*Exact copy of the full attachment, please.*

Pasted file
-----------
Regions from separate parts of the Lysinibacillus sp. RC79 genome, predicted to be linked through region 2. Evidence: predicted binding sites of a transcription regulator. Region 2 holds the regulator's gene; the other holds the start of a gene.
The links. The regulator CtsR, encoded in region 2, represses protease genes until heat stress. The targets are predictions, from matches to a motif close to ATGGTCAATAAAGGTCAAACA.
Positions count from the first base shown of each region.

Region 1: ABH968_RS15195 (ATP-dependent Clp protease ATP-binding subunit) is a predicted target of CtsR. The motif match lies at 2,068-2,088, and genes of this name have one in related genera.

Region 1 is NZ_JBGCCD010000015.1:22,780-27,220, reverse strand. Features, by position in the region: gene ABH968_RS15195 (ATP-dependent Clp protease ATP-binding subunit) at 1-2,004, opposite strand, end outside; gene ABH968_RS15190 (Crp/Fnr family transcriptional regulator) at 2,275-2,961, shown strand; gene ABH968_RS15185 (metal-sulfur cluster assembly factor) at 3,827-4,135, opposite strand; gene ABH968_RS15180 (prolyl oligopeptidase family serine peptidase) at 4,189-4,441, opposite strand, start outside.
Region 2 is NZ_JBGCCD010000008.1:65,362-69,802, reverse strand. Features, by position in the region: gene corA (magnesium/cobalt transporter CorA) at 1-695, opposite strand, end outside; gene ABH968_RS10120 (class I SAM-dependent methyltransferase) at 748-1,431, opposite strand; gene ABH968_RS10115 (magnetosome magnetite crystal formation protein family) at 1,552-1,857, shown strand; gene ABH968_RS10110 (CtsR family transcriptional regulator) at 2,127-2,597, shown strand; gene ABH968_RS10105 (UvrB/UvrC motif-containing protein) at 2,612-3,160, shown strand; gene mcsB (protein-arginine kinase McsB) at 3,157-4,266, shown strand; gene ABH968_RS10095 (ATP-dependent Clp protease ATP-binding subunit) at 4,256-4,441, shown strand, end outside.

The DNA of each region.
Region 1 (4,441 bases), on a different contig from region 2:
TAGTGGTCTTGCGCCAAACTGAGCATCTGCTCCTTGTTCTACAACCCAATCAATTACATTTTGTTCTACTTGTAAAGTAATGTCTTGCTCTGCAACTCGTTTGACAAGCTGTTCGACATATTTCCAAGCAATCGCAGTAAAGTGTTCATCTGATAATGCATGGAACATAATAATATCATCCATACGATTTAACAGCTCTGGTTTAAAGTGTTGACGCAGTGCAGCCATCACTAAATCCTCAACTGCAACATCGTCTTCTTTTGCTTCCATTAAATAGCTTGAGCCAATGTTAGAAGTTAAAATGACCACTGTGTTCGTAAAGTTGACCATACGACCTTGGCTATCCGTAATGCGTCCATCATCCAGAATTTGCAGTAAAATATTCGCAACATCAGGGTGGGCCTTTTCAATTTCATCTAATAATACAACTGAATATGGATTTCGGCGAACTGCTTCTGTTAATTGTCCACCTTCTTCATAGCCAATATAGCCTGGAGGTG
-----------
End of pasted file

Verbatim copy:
Regions from separate parts of the Lysinibacillus sp. RC79 genome, predicted to be linked through region 2. Evidence: predicted binding sites of a transcription regulator. Region 2 holds the regulator's gene; the other holds the start of a gene.
The links. The regulator CtsR, encoded in region 2, represses protease genes until heat stress. The targets are predictions, from matches to a motif close to ATGGTCAATAAAGGTCAAACA.
Positions count from the first base shown of each region.

Region 1: ABH968_RS15195 (ATP-dependent Clp protease ATP-binding subunit) is a predicted target of CtsR. The motif match lies at 2,068-2,088, and genes of this name have one in related genera.

Region 1 is NZ_JBGCCD010000015.1:22,780-27,220, reverse strand. Features, by position in the region: gene ABH968_RS15195 (ATP-dependent Clp protease ATP-binding subunit) at 1-2,004, opposite strand, end outside; gene ABH968_RS15190 (Crp/Fnr family transcriptional regulator) at 2,275-2,961, shown strand; gene ABH968_RS15185 (metal-sulfur cluster assembly factor) at 3,827-4,135, opposite strand; gene ABH968_RS15180 (prolyl oligopeptidase family serine peptidase) at 4,189-4,441, opposite strand, start outside.
Region 2 is NZ_JBGCCD010000008.1:65,362-69,802, reverse strand. Features, by position in the region: gene corA (magnesium/cobalt transporter CorA) at 1-695, opposite strand, end outside; gene ABH968_RS10120 (class I SAM-dependent methyltransferase) at 748-1,431, opposite strand; gene ABH968_RS10115 (magnetosome magnetite crystal formation protein family) at 1,552-1,857, shown strand; gene ABH968_RS10110 (CtsR family transcriptional regulator) at 2,127-2,597, shown strand; gene ABH968_RS10105 (UvrB/UvrC motif-containing protein) at 2,612-3,160, shown strand; gene mcsB (protein-arginine kinase McsB) at 3,157-4,266, shown strand; gene ABH968_RS10095 (ATP-dependent Clp protease ATP-binding subunit) at 4,256-4,441, shown strand, end outside.

The DNA of each region.
Region 1 (4,441 bases), on a different contig from region 2:
TAGTGGTCTTGCGCCAAACTGAGCATCTGCTCCTTGTTCTACAACCCAATCAATTACATTTTGTTCTACTTGTAAAGTAATGTCTTGCTCTGCAACTCGTTTGACAAGCTGTTCGACATATTTCCAAGCAATCGCAGTAAAGTGTTCATCTGATAATGCATGGAACATAATAATATCATCCATACGATTTAACAGCTCTGGTTTAAAGTGTTGACGCAGTGCAGCCATCACTAAATCCTCAACTGCAACATCGTCTTCTTTTGCTTCCATTAAATAGCTTGAGCCAATGTTAGAAGTTAAAATGACCACTGTGTTCGTAAAGTTGACCATACGACCTTGGCTATCCGTAATGCGTCCATCATCCAGAATTTGCAGTAAAATATTCGCAACATCAGGGTGGGCCTTTTCAATTTCATCTAATAATACAACTGAATATGGATTTCGGCGAACTGCTTCTGTTAATTGTCCACCTTCTTCATAGCCAATATAGCCTGGAGGTG